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Force India drivers continue Spa clash blame game in Twitter videos

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Force India Formula 1 drivers Sergio Perez and Esteban Ocon continued to blame each other for the on-track clash in the Belgian Grand Prix in a series of Twitter posts following the race.

Having previously made contact on-track in Canada and Baku, Perez and Ocon tangled twice during the race at Spa on Sunday in separate incidents.

Running down to Eau Rouge on the first lap, Perez squeezed Ocon towards the wall on the right-hand side of the track, with both escaping without any damage.

Perez claimed responsibility for the first clash, but the second and more costly coming together happened in near-identical fashion later in the race, with neither driver wishing to back out of the move.

Damage forced both drivers to pit for repairs, with Perez ultimately retiring from the race late on. Ocon went on to finish ninth, continuing his impressive points record in 2017.

Force India’s management reacted angrily to the incident, confirming it would insist on team orders from now on to prevent its drivers clashing yet again and harming the team’s constructors’ championship score.

Ocon posted a video on Twitter in the hours following the race in which he repeated his claim that Perez “tried to kill me”, calling his run to ninth and haul of two points “damage limitation”.

Perez responded by posting two videos of himself talking about the incident, insisting that he was not at fault for the second coming together.

On Monday morning, Ocon issued a short statement on Twitter in which he wrote he would be moving on from the incident, as well as accepting Perez’s apology for the first clash.

Force India has already confirmed it will revise its rules of engagement with both Perez and Ocon ahead of this weekend’s Italian Grand Prix.

Keating stripped of Le Mans GTE-Am win; No. 68 Ganassi entry also disqualified

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FIA stewards announced Monday that two Ford GT entries have been disqualified from this year’s 24 Hours of Le Mans, including the GTE-Am class-winning No. 85 entry from privateer Keating Motorsports.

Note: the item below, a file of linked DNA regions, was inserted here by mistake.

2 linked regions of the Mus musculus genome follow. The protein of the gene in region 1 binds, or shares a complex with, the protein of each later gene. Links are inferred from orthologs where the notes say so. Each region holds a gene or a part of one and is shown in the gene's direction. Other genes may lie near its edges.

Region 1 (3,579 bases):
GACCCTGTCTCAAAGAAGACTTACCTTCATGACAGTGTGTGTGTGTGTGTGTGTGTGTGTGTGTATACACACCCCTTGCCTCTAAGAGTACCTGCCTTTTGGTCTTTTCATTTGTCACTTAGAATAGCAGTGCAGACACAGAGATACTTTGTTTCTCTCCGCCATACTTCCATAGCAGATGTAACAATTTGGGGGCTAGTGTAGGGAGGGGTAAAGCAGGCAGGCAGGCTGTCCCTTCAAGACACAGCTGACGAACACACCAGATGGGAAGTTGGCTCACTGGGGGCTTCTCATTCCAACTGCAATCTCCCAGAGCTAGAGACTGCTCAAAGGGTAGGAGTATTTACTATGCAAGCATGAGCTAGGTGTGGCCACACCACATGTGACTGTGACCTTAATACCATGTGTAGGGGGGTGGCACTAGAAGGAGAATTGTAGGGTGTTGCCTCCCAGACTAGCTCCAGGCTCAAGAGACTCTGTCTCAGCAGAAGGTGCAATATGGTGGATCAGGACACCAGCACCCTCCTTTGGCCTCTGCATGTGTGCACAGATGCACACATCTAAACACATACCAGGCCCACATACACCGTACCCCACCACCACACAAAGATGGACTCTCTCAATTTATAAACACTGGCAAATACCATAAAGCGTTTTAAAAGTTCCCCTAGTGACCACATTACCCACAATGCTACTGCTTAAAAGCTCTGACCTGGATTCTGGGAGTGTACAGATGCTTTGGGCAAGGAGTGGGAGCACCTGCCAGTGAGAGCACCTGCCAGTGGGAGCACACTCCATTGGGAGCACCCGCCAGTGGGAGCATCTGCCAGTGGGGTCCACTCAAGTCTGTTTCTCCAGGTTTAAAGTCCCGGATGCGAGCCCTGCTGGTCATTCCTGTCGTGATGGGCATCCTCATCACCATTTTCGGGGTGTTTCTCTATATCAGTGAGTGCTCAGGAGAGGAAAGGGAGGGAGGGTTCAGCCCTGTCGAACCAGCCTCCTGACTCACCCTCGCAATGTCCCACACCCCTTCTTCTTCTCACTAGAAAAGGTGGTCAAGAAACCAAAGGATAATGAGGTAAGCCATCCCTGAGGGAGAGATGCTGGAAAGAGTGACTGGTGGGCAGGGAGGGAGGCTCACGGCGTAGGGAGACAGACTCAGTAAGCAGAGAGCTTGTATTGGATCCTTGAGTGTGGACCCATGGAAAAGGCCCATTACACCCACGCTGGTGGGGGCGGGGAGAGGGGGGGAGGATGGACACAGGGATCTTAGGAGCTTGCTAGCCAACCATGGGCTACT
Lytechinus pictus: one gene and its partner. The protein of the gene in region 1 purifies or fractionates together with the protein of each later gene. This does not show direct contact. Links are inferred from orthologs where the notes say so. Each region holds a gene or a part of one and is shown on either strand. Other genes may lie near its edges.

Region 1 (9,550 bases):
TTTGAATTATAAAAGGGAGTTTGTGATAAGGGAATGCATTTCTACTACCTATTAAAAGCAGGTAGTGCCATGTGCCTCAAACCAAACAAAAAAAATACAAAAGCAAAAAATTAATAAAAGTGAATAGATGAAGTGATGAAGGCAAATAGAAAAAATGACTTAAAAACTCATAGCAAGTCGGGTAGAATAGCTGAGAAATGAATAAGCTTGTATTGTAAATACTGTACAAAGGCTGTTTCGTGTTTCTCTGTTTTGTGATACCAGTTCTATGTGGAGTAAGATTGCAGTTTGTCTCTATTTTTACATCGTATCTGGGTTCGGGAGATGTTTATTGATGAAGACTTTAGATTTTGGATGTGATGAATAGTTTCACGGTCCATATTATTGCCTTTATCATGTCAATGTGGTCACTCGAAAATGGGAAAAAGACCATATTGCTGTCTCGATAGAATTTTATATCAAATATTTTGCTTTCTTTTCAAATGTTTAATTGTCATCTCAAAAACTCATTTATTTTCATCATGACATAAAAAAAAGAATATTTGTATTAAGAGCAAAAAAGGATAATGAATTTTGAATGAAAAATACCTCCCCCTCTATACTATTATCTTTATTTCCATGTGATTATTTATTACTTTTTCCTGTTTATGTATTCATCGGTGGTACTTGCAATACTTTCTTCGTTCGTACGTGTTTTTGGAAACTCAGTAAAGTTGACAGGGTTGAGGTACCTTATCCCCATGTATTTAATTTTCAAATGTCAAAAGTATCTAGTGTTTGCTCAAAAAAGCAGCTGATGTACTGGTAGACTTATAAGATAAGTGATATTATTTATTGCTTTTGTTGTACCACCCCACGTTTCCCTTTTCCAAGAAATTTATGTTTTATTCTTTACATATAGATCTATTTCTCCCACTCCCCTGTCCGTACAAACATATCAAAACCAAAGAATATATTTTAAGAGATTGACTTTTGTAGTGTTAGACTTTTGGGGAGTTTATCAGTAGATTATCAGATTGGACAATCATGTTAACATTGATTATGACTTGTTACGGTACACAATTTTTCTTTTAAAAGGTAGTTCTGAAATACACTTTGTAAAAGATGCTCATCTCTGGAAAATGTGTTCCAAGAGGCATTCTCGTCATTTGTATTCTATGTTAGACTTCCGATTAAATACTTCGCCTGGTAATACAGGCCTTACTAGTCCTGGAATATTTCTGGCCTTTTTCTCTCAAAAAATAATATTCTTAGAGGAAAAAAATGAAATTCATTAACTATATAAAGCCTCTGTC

Also DQ’d was the factory No. 68 Chip Ganassi Racing entry of Joey Hand, Dirk Mueller and Sebastien Bourdais, which initially finished fourth in the GTE-Pro class.

Both entries were found in violation of fuel capacity regulations, with the No. 85 entry also failing to meet the minimum refueling time during pit stops.

The refueling system on the No. 85 entry, driven by Ben Keating, Jeroen Bleekemolen and Felipe Fraga, measured a time of 44.4 seconds during a stop, just shy of the minimum required time of 45 seconds.

As a result, the team was initially issued a 55.2-second post-race penalty by officials, which elevated the No. 56 Team Project 1 Porsche 911 RSR of Joerg Bergmeister, Patrick Lindsey, and Egidio Perfetti to the class win.

The time penalty was calculated by the difference in the refueling time (0.6 seconds) multiplied by the amount of pit stops made by the team (23), then multiplied by four.

The No. 85 entry was set to finish second in class, but then received an outright DQ after its fuel capacity was also revealed to be 0.1 liters above the maximum permitted capacity of 96 liters.

As for Ganassi’s No. 68 entry, it was found to have a fuel capacity of 97.83 liters, which is above the maximum allowed capacity of 97 liters for the GTE-Pro Fords.

The No. 67 Ford of Andy Priaulx, Harry Tincknell, and Jonathan Bomarito subsequently moves up to fourth, and the No. 69 Ford of Scott Dixon, Ryan Briscoe and Richard Westbrook moves up to fifth.

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